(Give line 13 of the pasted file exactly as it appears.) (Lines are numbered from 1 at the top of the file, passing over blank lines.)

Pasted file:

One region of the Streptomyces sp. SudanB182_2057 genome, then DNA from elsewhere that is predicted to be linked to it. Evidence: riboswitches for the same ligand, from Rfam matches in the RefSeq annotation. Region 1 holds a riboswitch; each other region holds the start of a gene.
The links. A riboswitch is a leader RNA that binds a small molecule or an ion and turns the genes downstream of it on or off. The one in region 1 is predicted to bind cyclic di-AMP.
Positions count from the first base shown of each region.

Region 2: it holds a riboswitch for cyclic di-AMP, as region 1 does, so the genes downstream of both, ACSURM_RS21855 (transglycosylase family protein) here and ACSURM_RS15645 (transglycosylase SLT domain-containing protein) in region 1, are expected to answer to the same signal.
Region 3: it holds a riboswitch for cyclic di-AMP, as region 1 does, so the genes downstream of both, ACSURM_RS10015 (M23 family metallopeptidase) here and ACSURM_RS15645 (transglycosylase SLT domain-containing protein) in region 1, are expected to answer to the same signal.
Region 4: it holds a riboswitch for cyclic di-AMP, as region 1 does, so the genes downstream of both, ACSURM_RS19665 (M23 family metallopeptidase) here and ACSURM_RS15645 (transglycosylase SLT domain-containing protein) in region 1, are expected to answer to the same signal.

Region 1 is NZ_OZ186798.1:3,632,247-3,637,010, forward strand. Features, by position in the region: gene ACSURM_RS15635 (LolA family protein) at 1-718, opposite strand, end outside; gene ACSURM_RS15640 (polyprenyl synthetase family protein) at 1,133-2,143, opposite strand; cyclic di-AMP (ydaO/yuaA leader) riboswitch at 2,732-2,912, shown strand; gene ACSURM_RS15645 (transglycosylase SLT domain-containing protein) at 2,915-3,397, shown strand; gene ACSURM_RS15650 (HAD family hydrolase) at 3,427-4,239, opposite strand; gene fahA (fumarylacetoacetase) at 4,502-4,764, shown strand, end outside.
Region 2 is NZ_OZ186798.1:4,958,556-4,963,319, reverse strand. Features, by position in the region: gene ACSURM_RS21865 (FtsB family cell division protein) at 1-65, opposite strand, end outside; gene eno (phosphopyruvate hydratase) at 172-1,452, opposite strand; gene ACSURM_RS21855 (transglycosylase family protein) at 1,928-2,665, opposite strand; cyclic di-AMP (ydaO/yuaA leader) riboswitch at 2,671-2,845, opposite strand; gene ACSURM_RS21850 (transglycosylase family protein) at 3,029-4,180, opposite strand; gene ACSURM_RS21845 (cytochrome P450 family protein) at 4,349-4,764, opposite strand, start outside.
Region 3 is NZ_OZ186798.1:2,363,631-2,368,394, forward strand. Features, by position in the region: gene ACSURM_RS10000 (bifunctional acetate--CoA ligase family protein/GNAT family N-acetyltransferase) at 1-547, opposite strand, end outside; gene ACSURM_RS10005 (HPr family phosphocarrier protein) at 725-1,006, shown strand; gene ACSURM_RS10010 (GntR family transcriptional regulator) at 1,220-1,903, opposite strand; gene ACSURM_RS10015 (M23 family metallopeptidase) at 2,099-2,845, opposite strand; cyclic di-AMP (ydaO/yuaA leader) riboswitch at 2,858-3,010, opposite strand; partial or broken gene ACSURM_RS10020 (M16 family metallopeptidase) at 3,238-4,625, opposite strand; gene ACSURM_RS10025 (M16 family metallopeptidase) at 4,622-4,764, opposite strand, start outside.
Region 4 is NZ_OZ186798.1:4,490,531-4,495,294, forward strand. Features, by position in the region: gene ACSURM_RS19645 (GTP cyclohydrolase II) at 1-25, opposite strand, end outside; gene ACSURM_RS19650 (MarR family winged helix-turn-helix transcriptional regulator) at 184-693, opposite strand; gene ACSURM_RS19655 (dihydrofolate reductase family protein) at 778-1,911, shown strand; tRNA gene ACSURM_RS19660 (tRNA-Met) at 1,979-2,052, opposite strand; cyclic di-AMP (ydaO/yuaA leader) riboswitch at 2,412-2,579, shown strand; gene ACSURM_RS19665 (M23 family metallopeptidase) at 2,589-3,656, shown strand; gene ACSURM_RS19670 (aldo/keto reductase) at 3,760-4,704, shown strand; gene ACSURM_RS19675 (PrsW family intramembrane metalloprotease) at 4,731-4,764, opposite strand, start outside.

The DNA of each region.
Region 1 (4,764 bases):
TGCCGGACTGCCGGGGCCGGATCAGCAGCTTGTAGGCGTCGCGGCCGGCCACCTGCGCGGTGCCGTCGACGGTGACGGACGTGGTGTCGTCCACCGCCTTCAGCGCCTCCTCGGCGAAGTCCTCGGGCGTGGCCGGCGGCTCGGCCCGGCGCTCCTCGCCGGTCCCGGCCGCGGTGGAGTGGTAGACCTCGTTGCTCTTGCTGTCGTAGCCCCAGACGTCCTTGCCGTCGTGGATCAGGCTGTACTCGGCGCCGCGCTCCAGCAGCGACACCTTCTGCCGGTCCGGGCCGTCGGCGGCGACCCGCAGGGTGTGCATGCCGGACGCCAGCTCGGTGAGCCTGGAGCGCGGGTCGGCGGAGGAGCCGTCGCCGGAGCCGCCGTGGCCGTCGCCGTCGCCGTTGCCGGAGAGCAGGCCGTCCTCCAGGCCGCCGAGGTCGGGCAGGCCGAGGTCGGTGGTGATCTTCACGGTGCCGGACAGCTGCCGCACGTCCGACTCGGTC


TGCCGGACTGCCGGGGCCGGATCAGCAGCTTGTAGGCGTCGCGGCCGGCCACCTGCGCGGTGCCGTCGACGGTGACGGACGTGGTGTCGTCCACCGCCTTCAGCGCCTCCTCGGCGAAGTCCTCGGGCGTGGCCGGCGGCTCGGCCCGGCGCTCCTCGCCGGTCCCGGCCGCGGTGGAGTGGTAGACCTCGTTGCTCTTGCTGTCGTAGCCCCAGACGTCCTTGCCGTCGTGGATCAGGCTGTACTCGGCGCCGCGCTCCAGCAGCGACACCTTCTGCCGGTCCGGGCCGTCGGCGGCGACCCGCAGGGTGTGCATGCCGGACGCCAGCTCGGTGAGCCTGGAGCGCGGGTCGGCGGAGGAGCCGTCGCCGGAGCCGCCGTGGCCGTCGCCGTCGCCGTTGCCGGAGAGCAGGCCGTCCTCCAGGCCGCCGAGGTCGGGCAGGCCGAGGTCGGTGGTGATCTTCACGGTGCCGGACAGCTGCCGCACGTCCGACTCGGTC